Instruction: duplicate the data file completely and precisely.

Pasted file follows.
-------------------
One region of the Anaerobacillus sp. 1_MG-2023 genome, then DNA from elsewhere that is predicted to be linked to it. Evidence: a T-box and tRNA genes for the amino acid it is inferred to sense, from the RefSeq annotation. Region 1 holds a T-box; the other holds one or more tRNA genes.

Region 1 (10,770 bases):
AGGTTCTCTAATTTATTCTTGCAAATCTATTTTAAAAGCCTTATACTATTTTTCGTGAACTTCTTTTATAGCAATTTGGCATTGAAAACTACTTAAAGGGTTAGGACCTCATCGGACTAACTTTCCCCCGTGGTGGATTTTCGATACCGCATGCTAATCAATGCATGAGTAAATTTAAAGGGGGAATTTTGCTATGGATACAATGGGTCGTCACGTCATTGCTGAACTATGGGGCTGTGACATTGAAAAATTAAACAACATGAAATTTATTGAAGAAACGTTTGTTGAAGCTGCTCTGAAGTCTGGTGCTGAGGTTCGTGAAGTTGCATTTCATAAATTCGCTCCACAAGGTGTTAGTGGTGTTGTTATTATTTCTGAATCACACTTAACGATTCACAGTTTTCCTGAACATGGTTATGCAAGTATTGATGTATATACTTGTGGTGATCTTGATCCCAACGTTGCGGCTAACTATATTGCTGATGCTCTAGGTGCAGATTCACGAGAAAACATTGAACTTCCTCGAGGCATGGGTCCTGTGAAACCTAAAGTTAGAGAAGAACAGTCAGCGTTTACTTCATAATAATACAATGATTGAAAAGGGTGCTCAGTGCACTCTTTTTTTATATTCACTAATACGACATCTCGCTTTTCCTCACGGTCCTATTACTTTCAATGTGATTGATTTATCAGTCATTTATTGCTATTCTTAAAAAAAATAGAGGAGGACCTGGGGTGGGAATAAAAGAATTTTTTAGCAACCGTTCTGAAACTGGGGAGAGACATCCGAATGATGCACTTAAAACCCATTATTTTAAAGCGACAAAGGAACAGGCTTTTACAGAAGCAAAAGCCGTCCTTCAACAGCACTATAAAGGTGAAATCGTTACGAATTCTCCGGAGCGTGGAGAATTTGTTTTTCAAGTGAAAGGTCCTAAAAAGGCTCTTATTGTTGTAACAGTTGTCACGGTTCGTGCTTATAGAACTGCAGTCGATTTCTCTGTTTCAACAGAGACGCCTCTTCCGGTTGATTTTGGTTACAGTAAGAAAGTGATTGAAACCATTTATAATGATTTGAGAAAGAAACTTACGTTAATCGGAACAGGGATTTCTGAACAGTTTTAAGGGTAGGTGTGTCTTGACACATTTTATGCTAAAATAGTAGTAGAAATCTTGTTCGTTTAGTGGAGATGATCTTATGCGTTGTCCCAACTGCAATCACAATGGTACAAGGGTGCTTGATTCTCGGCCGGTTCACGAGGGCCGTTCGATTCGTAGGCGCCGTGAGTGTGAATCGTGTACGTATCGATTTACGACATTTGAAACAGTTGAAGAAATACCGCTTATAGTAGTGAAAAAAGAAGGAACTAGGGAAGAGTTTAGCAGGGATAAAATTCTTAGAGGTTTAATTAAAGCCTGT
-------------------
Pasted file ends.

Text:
One region of the Anaerobacillus sp. 1_MG-2023 genome, then DNA from elsewhere that is predicted to be linked to it. Evidence: a T-box and tRNA genes for the amino acid it is inferred to sense, from the RefSeq annotation. Region 1 holds a T-box; the other holds one or more tRNA genes.

Region 1 (10,770 bases):
AGGTTCTCTAATTTATTCTTGCAAATCTATTTTAAAAGCCTTATACTATTTTTCGTGAACTTCTTTTATAGCAATTTGGCATTGAAAACTACTTAAAGGGTTAGGACCTCATCGGACTAACTTTCCCCCGTGGTGGATTTTCGATACCGCATGCTAATCAATGCATGAGTAAATTTAAAGGGGGAATTTTGCTATGGATACAATGGGTCGTCACGTCATTGCTGAACTATGGGGCTGTGACATTGAAAAATTAAACAACATGAAATTTATTGAAGAAACGTTTGTTGAAGCTGCTCTGAAGTCTGGTGCTGAGGTTCGTGAAGTTGCATTTCATAAATTCGCTCCACAAGGTGTTAGTGGTGTTGTTATTATTTCTGAATCACACTTAACGATTCACAGTTTTCCTGAACATGGTTATGCAAGTATTGATGTATATACTTGTGGTGATCTTGATCCCAACGTTGCGGCTAACTATATTGCTGATGCTCTAGGTGCAGATTCACGAGAAAACATTGAACTTCCTCGAGGCATGGGTCCTGTGAAACCTAAAGTTAGAGAAGAACAGTCAGCGTTTACTTCATAATAATACAATGATTGAAAAGGGTGCTCAGTGCACTCTTTTTTTATATTCACTAATACGACATCTCGCTTTTCCTCACGGTCCTATTACTTTCAATGTGATTGATTTATCAGTCATTTATTGCTATTCTTAAAAAAAATAGAGGAGGACCTGGGGTGGGAATAAAAGAATTTTTTAGCAACCGTTCTGAAACTGGGGAGAGACATCCGAATGATGCACTTAAAACCCATTATTTTAAAGCGACAAAGGAACAGGCTTTTACAGAAGCAAAAGCCGTCCTTCAACAGCACTATAAAGGTGAAATCGTTACGAATTCTCCGGAGCGTGGAGAATTTGTTTTTCAAGTGAAAGGTCCTAAAAAGGCTCTTATTGTTGTAACAGTTGTCACGGTTCGTGCTTATAGAACTGCAGTCGATTTCTCTGTTTCAACAGAGACGCCTCTTCCGGTTGATTTTGGTTACAGTAAGAAAGTGATTGAAACCATTTATAATGATTTGAGAAAGAAACTTACGTTAATCGGAACAGGGATTTCTGAACAGTTTTAAGGGTAGGTGTGTCTTGACACATTTTATGCTAAAATAGTAGTAGAAATCTTGTTCGTTTAGTGGAGATGATCTTATGCGTTGTCCCAACTGCAATCACAATGGTACAAGGGTGCTTGATTCTCGGCCGGTTCACGAGGGCCGTTCGATTCGTAGGCGCCGTGAGTGTGAATCGTGTACGTATCGATTTACGACATTTGAAACAGTTGAAGAAATACCGCTTATAGTAGTGAAAAAAGAAGGAACTAGGGAAGAGTTTAGCAGGGATAAAATTCTTAGAGGTTTAATTAAAGCCTGT